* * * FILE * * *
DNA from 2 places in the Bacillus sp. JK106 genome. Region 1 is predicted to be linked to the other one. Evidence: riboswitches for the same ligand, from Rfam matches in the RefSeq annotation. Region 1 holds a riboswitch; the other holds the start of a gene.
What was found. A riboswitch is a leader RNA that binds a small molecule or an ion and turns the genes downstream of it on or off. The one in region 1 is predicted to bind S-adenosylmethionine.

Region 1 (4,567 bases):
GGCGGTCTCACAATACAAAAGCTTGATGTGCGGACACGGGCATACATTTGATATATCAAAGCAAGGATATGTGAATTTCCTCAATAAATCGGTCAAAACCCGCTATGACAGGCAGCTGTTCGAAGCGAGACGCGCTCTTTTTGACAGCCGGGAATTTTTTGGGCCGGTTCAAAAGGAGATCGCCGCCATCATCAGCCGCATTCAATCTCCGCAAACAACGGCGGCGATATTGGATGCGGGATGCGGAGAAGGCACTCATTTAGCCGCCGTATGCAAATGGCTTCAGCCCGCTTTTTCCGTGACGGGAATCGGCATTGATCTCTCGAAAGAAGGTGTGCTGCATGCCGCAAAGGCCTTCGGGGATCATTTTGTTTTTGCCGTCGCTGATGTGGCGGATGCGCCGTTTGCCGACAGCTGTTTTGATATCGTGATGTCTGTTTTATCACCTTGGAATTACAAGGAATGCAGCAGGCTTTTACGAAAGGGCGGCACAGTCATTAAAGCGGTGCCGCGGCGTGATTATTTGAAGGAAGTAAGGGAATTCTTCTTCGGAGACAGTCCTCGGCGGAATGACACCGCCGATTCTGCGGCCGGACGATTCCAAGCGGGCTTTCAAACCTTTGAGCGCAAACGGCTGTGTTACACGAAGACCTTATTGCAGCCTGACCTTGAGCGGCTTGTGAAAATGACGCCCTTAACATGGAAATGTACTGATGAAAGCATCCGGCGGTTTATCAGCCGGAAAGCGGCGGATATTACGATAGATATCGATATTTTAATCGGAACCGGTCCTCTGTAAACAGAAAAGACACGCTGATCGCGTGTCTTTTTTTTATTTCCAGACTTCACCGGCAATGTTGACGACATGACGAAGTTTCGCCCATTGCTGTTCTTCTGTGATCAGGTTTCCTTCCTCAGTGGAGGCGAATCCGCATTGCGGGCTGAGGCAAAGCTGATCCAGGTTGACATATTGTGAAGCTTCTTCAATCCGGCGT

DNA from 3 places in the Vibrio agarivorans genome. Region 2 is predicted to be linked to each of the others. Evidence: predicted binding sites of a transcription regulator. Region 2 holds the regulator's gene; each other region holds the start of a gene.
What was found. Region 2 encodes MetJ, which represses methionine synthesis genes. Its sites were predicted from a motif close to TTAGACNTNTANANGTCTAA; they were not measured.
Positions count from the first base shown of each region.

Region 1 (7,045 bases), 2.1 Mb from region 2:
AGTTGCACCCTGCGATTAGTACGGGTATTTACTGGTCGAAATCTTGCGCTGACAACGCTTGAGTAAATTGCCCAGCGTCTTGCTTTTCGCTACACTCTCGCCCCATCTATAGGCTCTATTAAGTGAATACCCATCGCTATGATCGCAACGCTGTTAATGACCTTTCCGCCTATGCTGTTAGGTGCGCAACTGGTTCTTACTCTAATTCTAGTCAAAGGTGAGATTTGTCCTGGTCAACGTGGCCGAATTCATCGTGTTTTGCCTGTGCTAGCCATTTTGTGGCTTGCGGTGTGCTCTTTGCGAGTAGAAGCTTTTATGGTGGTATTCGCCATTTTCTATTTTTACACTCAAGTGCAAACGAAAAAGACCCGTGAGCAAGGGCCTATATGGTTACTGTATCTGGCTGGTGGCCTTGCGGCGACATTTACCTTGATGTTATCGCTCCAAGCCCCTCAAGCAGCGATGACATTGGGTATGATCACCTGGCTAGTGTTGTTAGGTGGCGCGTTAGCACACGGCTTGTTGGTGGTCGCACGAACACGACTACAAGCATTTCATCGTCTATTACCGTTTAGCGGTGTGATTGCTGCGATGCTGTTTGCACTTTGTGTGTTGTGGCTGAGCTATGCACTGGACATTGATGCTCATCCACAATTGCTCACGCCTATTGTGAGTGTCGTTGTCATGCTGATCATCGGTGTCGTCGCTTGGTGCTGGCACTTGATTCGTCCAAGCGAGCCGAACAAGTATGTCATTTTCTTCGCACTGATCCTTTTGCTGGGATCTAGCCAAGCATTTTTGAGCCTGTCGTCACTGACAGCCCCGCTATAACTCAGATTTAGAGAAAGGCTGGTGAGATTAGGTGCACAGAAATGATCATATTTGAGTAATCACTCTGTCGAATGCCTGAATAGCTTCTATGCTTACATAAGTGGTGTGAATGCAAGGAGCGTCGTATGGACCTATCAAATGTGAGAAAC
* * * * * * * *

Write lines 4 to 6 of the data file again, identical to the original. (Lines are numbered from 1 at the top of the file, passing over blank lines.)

GGCGGTCTCACAATACAAAAGCTTGATGTGCGGACACGGGCATACATTTGATATATCAAAGCAAGGATATGTGAATTTCCTCAATAAATCGGTCAAAACCCGCTATGACAGGCAGCTGTTCGAAGCGAGACGCGCTCTTTTTGACAGCCGGGAATTTTTTGGGCCGGTTCAAAAGGAGATCGCCGCCATCATCAGCCGCATTCAATCTCCGCAAACAACGGCGGCGATATTGGATGCGGGATGCGGAGAAGGCACTCATTTAGCCGCCGTATGCAAATGGCTTCAGCCCGCTTTTTCCGTGACGGGAATCGGCATTGATCTCTCGAAAGAAGGTGTGCTGCATGCCGCAAAGGCCTTCGGGGATCATTTTGTTTTTGCCGTCGCTGATGTGGCGGATGCGCCGTTTGCCGACAGCTGTTTTGATATCGTGATGTCTGTTTTATCACCTTGGAATTACAAGGAATGCAGCAGGCTTTTACGAAAGGGCGGCACAGTCATTAAAGCGGTGCCGCGGCGTGATTATTTGAAGGAAGTAAGGGAATTCTTCTTCGGAGACAGTCCTCGGCGGAATGACACCGCCGATTCTGCGGCCGGACGATTCCAAGCGGGCTTTCAAACCTTTGAGCGCAAACGGCTGTGTTACACGAAGACCTTATTGCAGCCTGACCTTGAGCGGCTTGTGAAAATGACGCCCTTAACATGGAAATGTACTGATGAAAGCATCCGGCGGTTTATCAGCCGGAAAGCGGCGGATATTACGATAGATATCGATATTTTAATCGGAACCGGTCCTCTGTAAACAGAAAAGACACGCTGATCGCGTGTCTTTTTTTTATTTCCAGACTTCACCGGCAATGTTGACGACATGACGAAGTTTCGCCCATTGCTGTTCTTCTGTGATCAGGTTTCCTTCCTCAGTGGAGGCGAATCCGCATTGCGGGCTGAGGCAAAGCTGATCCAGGTTGACATATTGTGAAGCTTCTTCAATCCGGCGT

DNA from 3 places in the Vibrio agarivorans genome. Region 2 is predicted to be linked to each of the others. Evidence: predicted binding sites of a transcription regulator. Region 2 holds the regulator's gene; each other region holds the start of a gene.
What was found. Region 2 encodes MetJ, which represses methionine synthesis genes. Its sites were predicted from a motif close to TTAGACNTNTANANGTCTAA; they were not measured.